Is it hard to change careers to UX/UI design? 

It’s understandable that when making a big career move, there can be some trepidation when deciding what career is right for you. There aren’t many things worth having or achieving that come easy, but that does not mean it has to be hard either. There are a few basic rules, you should follow: 

  • Consider your skills and experience: As listed above, there are many skills that are transferable to UX/UI. Look into your experience with past jobs, and education and then be sure to sharpen them.  
  • Educate yourself further: College is a great achievement to have under your belt, but it may not be necessary in all cases for UX/UI design. Bootcamps are a great option to bring out skills you may already have, and even form some new ones. 
  • Don’t be afraid to do something you love: If you have a goal, go out and achieve it! There are so many opportunities, especially with education and jobs going fully or semi-virtual. Do the research and get out there and make things happen! 

UX/UI is projected to grow by 22% in the next ten years, making it a solid career choice, but a competitive one. With the proper guidance, you can be well on your way to a fruitful career. 

Do I need a degree in UX/UI? 

There are many ways to become well-versed as a UX/UI designer: 

  • Learning on your own: This is a great option for those who already have developed some skills and possess a good understanding of design, and are looking to do freelance. This will take some trial and error, as well as time, but it is achievable. 
  • Getting a degree: Again, this will take time but will give you some good credentials for your resume. The downside to this is that in most cases, when getting a degree, you have to take classes that do not pertain to UX/UI, and it may influence or even slow down your journey and can get quite expensive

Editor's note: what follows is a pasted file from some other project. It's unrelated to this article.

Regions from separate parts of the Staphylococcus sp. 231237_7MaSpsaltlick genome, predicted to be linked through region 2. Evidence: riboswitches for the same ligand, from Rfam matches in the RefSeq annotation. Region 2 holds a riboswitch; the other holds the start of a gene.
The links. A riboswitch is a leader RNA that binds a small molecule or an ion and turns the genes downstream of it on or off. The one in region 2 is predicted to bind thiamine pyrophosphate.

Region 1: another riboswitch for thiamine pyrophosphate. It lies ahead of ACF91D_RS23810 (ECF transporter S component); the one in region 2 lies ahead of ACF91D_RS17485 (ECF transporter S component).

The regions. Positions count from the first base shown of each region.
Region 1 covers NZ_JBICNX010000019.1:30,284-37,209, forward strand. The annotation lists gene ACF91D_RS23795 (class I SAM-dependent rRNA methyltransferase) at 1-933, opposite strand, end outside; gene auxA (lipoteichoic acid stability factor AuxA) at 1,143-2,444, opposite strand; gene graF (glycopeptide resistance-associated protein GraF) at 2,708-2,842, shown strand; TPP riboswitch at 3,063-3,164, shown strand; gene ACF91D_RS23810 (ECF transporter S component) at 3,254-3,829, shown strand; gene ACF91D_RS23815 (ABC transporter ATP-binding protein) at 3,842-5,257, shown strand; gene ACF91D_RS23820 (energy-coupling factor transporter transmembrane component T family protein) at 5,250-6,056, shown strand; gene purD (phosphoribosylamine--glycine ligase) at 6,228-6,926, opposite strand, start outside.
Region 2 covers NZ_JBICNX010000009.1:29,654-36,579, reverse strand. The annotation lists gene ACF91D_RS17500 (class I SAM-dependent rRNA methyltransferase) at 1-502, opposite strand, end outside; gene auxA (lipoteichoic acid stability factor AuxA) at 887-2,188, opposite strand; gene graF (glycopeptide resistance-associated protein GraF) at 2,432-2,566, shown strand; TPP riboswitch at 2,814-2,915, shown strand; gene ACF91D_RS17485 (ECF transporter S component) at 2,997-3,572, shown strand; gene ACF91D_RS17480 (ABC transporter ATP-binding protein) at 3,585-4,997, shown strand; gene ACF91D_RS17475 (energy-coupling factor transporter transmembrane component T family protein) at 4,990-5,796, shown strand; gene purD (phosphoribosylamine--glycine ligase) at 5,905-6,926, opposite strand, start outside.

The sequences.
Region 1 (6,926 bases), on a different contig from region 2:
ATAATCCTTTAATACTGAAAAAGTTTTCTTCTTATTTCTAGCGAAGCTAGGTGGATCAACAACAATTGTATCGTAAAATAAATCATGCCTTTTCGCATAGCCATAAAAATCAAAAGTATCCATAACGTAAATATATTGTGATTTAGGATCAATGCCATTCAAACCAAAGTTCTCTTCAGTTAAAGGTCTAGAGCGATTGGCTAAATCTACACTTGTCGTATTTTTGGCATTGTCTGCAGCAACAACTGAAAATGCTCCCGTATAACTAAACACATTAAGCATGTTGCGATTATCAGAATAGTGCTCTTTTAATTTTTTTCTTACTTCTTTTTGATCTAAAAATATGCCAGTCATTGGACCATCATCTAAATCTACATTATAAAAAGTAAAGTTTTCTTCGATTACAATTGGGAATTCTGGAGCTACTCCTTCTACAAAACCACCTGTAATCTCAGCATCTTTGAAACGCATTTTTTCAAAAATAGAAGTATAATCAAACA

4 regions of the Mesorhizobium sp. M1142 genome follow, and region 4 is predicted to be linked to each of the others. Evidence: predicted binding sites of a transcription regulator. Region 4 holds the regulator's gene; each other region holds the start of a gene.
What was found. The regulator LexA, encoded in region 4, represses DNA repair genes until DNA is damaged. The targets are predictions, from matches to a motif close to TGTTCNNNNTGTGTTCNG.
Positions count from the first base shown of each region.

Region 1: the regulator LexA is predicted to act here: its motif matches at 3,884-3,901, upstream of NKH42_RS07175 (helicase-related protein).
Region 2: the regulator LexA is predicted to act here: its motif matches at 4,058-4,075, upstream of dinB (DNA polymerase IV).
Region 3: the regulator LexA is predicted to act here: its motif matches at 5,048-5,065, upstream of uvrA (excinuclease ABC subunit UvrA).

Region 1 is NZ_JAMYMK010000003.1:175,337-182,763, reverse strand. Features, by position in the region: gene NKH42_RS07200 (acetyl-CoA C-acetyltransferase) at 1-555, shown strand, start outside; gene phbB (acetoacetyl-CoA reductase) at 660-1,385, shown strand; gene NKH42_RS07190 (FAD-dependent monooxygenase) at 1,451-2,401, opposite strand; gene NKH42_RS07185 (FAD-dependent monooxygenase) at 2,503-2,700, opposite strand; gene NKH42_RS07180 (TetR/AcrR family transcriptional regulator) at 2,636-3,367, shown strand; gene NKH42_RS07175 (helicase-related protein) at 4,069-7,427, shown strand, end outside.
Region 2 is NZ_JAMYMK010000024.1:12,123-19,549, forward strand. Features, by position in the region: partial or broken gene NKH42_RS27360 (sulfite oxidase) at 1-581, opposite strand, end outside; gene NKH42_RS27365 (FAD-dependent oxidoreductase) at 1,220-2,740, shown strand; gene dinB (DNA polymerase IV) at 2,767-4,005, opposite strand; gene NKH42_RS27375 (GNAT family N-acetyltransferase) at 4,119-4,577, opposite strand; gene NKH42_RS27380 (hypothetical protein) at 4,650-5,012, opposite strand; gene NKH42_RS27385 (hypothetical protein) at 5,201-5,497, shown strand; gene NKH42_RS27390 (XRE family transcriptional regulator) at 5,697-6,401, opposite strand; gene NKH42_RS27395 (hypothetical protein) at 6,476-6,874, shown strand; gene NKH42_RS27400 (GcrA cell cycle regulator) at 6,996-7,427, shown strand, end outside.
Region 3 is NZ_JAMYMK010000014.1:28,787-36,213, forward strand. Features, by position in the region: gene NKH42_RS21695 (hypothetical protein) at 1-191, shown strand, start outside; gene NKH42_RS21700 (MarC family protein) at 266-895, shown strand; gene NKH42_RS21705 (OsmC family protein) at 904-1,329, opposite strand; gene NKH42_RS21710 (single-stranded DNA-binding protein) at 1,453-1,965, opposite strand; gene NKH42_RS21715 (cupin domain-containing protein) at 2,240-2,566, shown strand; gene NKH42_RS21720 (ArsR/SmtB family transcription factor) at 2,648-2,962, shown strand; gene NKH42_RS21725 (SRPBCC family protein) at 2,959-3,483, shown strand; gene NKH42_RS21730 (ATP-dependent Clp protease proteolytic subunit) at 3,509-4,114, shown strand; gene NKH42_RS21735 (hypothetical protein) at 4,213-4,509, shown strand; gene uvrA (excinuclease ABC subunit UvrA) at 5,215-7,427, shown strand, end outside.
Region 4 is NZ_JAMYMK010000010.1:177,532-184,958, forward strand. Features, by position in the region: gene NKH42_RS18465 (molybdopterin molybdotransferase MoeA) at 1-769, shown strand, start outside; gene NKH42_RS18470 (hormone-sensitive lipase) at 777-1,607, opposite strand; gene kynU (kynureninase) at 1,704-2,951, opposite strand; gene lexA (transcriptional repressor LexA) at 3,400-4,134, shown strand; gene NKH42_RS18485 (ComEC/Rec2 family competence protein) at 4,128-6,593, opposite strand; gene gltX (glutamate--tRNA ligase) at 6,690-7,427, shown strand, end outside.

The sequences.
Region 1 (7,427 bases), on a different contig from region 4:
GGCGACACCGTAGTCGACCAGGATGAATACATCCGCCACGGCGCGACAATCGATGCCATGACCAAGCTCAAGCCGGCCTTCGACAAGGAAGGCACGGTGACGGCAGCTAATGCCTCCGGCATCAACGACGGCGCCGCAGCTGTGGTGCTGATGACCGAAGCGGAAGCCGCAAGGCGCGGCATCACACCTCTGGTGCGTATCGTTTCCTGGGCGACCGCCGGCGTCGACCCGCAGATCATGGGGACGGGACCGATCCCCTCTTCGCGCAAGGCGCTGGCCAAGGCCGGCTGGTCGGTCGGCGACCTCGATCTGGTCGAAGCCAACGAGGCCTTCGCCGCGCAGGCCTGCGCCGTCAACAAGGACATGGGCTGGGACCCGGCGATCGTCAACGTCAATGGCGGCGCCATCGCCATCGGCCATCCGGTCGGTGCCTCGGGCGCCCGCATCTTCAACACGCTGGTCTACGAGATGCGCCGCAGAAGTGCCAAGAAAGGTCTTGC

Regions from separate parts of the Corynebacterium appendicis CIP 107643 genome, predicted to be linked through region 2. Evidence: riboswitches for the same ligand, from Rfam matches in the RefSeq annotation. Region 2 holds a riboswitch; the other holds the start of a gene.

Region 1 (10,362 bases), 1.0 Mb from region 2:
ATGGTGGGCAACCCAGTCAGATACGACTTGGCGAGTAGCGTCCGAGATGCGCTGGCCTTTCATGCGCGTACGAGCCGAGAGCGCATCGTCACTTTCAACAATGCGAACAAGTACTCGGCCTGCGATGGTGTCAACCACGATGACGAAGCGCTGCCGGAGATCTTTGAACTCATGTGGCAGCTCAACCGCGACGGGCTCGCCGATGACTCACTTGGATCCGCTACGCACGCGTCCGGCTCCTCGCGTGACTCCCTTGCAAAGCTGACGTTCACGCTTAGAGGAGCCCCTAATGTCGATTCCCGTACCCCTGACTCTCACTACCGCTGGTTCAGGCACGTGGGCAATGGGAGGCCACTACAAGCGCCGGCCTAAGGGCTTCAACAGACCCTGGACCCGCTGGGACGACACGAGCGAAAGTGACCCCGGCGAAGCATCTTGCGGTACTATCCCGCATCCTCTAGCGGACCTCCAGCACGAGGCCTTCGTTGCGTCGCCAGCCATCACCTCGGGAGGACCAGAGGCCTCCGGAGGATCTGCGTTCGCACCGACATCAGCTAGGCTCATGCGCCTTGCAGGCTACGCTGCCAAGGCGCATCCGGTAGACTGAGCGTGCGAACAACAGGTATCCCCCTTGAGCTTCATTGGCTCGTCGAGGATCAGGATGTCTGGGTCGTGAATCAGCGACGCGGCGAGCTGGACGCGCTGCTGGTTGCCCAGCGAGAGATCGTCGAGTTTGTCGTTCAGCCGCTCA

• Attending a bootcamp: This will most likely offer you the fastest route to a career in UX/UI design with little to no experience starting out. They are also more focused with no “fluff,” like you would get attending a university. 

An example of someone who attended bootcamp, and now is working in a successful career in UX/UI design with no college degree is Avocademy's own Noemi Hernandez. Before UX/UI, Noemi was a hairdresser and is now employed with Roadpass digital after only a short time in our program.  

Take Carlotta Granholm’s story, for example. Before attending Avocademy’s bootcamp, she worked in transportation logistics, scheduling transportation for freight. She too holds no degree, and only some college; yet she is also now working happily as a UX/UI designer for Mastery Logistics. This proves not only that any background can bring you to UX/UI design but also that there are countless businesses that need UX/UI designers. 


Feeling inspired? Sign up for a free mentor call today and see if Avocademy is right for you. We are looking forward to hearing from you! 



Trenton Carlson is a journalist, content writer, and aspiring airline pilot. He likes his avocados baked with an egg in the hole where the pit goes.